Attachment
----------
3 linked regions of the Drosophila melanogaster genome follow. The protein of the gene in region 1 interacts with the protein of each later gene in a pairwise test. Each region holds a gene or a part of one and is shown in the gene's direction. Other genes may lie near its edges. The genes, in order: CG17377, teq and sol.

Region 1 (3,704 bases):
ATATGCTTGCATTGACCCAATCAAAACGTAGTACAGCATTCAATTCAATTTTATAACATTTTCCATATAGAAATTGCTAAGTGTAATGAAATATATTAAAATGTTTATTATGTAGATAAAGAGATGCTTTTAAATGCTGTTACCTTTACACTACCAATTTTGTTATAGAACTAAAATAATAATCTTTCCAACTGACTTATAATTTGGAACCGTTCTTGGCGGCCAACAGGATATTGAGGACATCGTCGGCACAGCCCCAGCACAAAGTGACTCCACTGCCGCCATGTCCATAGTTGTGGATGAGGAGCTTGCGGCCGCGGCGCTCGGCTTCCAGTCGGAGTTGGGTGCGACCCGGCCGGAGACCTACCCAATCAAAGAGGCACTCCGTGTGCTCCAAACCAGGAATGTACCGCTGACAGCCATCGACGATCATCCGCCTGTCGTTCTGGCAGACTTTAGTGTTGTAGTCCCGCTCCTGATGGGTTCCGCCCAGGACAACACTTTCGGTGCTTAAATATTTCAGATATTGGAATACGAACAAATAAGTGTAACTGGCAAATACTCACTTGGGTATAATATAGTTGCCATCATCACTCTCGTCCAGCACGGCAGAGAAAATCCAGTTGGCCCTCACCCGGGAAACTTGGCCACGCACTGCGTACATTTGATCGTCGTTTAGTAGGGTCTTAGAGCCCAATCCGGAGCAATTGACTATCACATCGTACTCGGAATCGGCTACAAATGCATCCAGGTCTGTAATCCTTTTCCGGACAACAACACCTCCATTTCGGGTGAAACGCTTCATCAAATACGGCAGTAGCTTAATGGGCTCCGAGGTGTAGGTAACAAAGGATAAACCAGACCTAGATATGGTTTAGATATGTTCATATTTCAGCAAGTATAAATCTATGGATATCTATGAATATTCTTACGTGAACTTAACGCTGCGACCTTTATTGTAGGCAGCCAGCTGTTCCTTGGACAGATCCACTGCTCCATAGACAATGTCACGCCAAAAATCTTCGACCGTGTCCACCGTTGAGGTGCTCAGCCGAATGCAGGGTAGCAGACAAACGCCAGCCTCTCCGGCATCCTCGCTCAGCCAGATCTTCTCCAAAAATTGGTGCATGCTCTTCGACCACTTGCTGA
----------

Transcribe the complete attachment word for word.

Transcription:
3 linked regions of the Drosophila melanogaster genome follow. The protein of the gene in region 1 interacts with the protein of each later gene in a pairwise test. Each region holds a gene or a part of one and is shown in the gene's direction. Other genes may lie near its edges. The genes, in order: CG17377, teq and sol.

Region 1 (3,704 bases):
ATATGCTTGCATTGACCCAATCAAAACGTAGTACAGCATTCAATTCAATTTTATAACATTTTCCATATAGAAATTGCTAAGTGTAATGAAATATATTAAAATGTTTATTATGTAGATAAAGAGATGCTTTTAAATGCTGTTACCTTTACACTACCAATTTTGTTATAGAACTAAAATAATAATCTTTCCAACTGACTTATAATTTGGAACCGTTCTTGGCGGCCAACAGGATATTGAGGACATCGTCGGCACAGCCCCAGCACAAAGTGACTCCACTGCCGCCATGTCCATAGTTGTGGATGAGGAGCTTGCGGCCGCGGCGCTCGGCTTCCAGTCGGAGTTGGGTGCGACCCGGCCGGAGACCTACCCAATCAAAGAGGCACTCCGTGTGCTCCAAACCAGGAATGTACCGCTGACAGCCATCGACGATCATCCGCCTGTCGTTCTGGCAGACTTTAGTGTTGTAGTCCCGCTCCTGATGGGTTCCGCCCAGGACAACACTTTCGGTGCTTAAATATTTCAGATATTGGAATACGAACAAATAAGTGTAACTGGCAAATACTCACTTGGGTATAATATAGTTGCCATCATCACTCTCGTCCAGCACGGCAGAGAAAATCCAGTTGGCCCTCACCCGGGAAACTTGGCCACGCACTGCGTACATTTGATCGTCGTTTAGTAGGGTCTTAGAGCCCAATCCGGAGCAATTGACTATCACATCGTACTCGGAATCGGCTACAAATGCATCCAGGTCTGTAATCCTTTTCCGGACAACAACACCTCCATTTCGGGTGAAACGCTTCATCAAATACGGCAGTAGCTTAATGGGCTCCGAGGTGTAGGTAACAAAGGATAAACCAGACCTAGATATGGTTTAGATATGTTCATATTTCAGCAAGTATAAATCTATGGATATCTATGAATATTCTTACGTGAACTTAACGCTGCGACCTTTATTGTAGGCAGCCAGCTGTTCCTTGGACAGATCCACTGCTCCATAGACAATGTCACGCCAAAAATCTTCGACCGTGTCCACCGTTGAGGTGCTCAGCCGAATGCAGGGTAGCAGACAAACGCCAGCCTCTCCGGCATCCTCGCTCAGCCAGATCTTCTCCAAAAATTGGTGCATGCTCTTCGACCACTTGCTGA